The virtue of intellectual humility is getting a lot of attention. Its heralded as a part of wisdom, an aid to self-improvement and a catalyst for more productive political dialogue. While researchers define intellectual...
Citizen science projects tend to attract white, affluent, well-educated volunteers − here's how we recruited a more diverse group to identify lead pipes in homes
By Danielle Lin Hunter Et Al
Recruiting participants for a citizen science project produced a more diverse group when people were signed up through partner organizations, such as schools and faith-based organizations, than when they joined on their...
What is the government's preventative detention bill?
By Michelle Peterie Et Al
After a week of non-stop headlines, the governments preventative detention legislation is being debated in the lower house, just in time for the end of the sitting year. Its likely to pass on Thursday.
The new laws will...
The new Tesla Cybertruck is super-fast and bullet-proof – but who is it for? An expert analyses the design
By Matthew Watkins
Broadcasting live on X (formerly known as Twitter) last Thursday, Teslas CEO (and X owner) Elon Musk said that the Tesla Cybertruck is a car of the future that looks like the future.
The design is bold. Not just due to...
The 7 charts that show Australians struggling as saving falls to near zero
By Stephen Bartos
The national accounts released by the Australian Bureau of Statistics show economic growth slid to a measly 0.2% in the last quarter.
Thats well down from a low 0.4% in the June quarter.
Of course, economic...
Can the government's new market mechanism help save nature? Yes – if we get the devil out of the detail
By Patrick O'Connor
Australians woke up this morning to discover they had a nature repair market, after the legislation passed late last night.
Except it wont be called a market, after amendments by the Greens, and it wont include...
What is the hospital funding agreement politicians are talking about today?
By Stephen Duckett
National Cabinet meets today to discuss three big issues in Commonwealth-state financial relations: GST allocation, National Disability Insurance Scheme (NDIS) funding, and a Commonwealth government proposal to kick-start...
Want to know if your data are managed responsibly? Here are 15 questions to help you find out
By P. Alison Paprica Et Al
As the volume and variety of data about people increases, so does the number of ideas about how data might be used. Studies show that many people want their data to be used for public benefit.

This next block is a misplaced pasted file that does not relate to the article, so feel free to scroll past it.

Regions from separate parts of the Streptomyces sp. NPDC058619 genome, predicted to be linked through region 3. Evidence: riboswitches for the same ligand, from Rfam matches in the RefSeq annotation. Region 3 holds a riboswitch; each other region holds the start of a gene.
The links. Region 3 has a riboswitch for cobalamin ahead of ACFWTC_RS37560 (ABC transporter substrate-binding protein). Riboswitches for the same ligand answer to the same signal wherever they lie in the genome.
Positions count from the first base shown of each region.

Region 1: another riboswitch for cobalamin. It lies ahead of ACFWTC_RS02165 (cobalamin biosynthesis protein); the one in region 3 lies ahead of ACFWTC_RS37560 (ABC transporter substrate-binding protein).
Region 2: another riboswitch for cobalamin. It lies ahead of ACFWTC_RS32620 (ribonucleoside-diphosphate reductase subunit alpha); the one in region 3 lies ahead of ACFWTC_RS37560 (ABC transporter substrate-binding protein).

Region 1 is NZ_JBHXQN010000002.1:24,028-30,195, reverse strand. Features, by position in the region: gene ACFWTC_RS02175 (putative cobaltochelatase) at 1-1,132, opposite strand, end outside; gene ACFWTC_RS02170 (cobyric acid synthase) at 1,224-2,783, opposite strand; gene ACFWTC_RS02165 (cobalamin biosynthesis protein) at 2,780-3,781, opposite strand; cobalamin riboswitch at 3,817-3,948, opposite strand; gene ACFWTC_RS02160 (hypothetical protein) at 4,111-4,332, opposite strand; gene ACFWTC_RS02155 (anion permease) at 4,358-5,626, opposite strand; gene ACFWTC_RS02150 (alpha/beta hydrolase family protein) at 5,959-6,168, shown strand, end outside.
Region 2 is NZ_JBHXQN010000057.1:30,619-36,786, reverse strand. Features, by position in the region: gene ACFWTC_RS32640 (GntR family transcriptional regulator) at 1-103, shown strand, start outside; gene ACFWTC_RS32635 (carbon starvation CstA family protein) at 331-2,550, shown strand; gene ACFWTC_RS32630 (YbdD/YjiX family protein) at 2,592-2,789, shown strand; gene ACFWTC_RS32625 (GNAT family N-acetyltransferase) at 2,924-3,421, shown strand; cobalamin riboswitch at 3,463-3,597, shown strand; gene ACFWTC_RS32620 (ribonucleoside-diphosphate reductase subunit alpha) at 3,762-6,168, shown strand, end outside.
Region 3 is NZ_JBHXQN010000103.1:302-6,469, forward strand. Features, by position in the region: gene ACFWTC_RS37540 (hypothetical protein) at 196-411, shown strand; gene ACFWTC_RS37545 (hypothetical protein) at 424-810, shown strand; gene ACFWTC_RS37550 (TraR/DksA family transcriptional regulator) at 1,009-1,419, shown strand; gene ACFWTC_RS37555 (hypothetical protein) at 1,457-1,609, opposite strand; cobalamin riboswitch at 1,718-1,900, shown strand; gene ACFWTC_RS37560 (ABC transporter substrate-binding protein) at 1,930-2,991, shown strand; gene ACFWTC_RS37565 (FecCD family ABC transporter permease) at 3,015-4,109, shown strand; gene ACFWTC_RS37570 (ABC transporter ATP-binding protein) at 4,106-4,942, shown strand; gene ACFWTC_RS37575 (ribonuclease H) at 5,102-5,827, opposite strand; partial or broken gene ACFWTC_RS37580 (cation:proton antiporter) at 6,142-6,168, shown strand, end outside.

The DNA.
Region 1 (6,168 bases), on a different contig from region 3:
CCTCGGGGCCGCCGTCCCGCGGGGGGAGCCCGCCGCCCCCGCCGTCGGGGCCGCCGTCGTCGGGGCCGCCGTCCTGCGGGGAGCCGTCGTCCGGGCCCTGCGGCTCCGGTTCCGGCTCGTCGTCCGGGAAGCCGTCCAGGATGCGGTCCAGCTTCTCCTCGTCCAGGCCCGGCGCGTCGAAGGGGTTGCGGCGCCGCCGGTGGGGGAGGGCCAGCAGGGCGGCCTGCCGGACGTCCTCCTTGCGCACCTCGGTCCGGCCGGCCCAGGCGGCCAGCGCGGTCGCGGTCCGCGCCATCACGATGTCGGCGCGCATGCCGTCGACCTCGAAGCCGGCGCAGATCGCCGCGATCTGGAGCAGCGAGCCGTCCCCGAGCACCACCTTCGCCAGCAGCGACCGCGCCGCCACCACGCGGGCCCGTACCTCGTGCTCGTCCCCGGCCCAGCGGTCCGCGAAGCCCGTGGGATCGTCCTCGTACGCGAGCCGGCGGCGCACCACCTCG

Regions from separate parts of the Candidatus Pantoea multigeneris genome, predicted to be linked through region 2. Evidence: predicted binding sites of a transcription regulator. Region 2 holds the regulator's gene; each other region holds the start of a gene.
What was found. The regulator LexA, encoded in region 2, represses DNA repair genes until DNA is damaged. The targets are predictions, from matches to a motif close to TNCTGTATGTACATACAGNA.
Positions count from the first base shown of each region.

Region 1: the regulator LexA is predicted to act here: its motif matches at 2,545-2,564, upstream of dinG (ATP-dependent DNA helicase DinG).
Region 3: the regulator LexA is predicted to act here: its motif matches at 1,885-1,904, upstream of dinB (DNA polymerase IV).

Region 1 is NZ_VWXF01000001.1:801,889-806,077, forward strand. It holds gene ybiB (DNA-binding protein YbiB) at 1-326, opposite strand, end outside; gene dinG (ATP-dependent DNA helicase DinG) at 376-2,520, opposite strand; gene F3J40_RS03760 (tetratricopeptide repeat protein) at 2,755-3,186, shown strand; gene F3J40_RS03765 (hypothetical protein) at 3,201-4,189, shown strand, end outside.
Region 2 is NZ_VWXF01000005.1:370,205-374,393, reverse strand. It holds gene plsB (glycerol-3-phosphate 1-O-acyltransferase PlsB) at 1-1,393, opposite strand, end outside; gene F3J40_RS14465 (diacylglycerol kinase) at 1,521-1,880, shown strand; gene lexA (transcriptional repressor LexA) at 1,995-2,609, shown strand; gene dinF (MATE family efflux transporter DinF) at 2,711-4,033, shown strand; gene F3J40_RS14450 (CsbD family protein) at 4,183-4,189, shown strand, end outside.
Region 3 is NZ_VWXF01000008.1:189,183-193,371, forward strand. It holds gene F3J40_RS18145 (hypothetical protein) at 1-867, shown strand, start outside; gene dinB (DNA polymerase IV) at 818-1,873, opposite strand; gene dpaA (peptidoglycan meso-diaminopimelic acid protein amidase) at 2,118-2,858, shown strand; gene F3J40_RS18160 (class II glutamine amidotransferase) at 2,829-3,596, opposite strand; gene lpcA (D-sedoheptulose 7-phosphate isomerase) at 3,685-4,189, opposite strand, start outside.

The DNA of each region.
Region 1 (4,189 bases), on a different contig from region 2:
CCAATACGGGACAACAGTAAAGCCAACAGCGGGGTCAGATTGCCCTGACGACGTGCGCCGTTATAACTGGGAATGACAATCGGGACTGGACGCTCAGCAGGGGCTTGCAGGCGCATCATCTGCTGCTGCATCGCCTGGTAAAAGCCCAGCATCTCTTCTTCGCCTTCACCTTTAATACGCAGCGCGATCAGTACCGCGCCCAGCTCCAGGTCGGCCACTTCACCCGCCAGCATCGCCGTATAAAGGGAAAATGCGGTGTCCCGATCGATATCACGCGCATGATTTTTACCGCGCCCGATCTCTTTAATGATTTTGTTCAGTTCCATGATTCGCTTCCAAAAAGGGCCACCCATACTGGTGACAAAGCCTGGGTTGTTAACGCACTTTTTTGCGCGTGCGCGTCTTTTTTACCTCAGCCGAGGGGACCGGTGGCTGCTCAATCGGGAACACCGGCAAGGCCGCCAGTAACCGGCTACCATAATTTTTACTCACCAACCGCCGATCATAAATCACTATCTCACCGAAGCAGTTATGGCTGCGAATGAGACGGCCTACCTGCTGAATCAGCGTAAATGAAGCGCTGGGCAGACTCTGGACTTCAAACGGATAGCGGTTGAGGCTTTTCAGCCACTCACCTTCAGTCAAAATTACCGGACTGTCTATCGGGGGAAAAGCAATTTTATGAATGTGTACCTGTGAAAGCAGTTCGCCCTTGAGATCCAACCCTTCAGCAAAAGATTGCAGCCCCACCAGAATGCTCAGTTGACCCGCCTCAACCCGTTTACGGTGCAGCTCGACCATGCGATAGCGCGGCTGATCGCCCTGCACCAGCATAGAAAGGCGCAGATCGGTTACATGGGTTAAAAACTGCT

However, the research also...
Japan: Myths to Manga – Young V&A exhibition celebrates nature's influence on Japanese culture
By Nana Sato-Rossberg
Japan: Myths to Manga at the Young VA is loosely divided into four parts: sky, sea, forest and city. The underlying theme of the exhibition is showcasing how traditions developed in these contexts relate to contemporary...
Education should look to the way artists are embracing AI, instead of turning its back on the technology
By Lucy Gill-Simmen
Artificial intelligence (AI) has the potential to make a major impact on many sectors of society over the coming decades. Some of these effects may be positive, others less so.
When ChatGPT was released, education, a...
Why Franklin, Washington and Lincoln considered American democracy an 'experiment' -- and were unsure if it would survive
By Thomas Coens
From the time of the founding era to the present day, one of the more common things said about American democracy is that it is an experiment.
Most people can readily intuit what the term is meant to convey, but it is...
Scientists have been researching superconductors for over a century, but they have yet to find one that works at room temperature − 3 essential reads
By Mary Magnuson
If you hadnt heard about superconductors before 2023, odds are you know what they are now. Researchers raised eyebrows early in the year with claims of operational room-temperature superconductors, though none has been...
New genetic research uncovers the lives of Bornean hunter-gatherers
By Pradiptajati Kusuma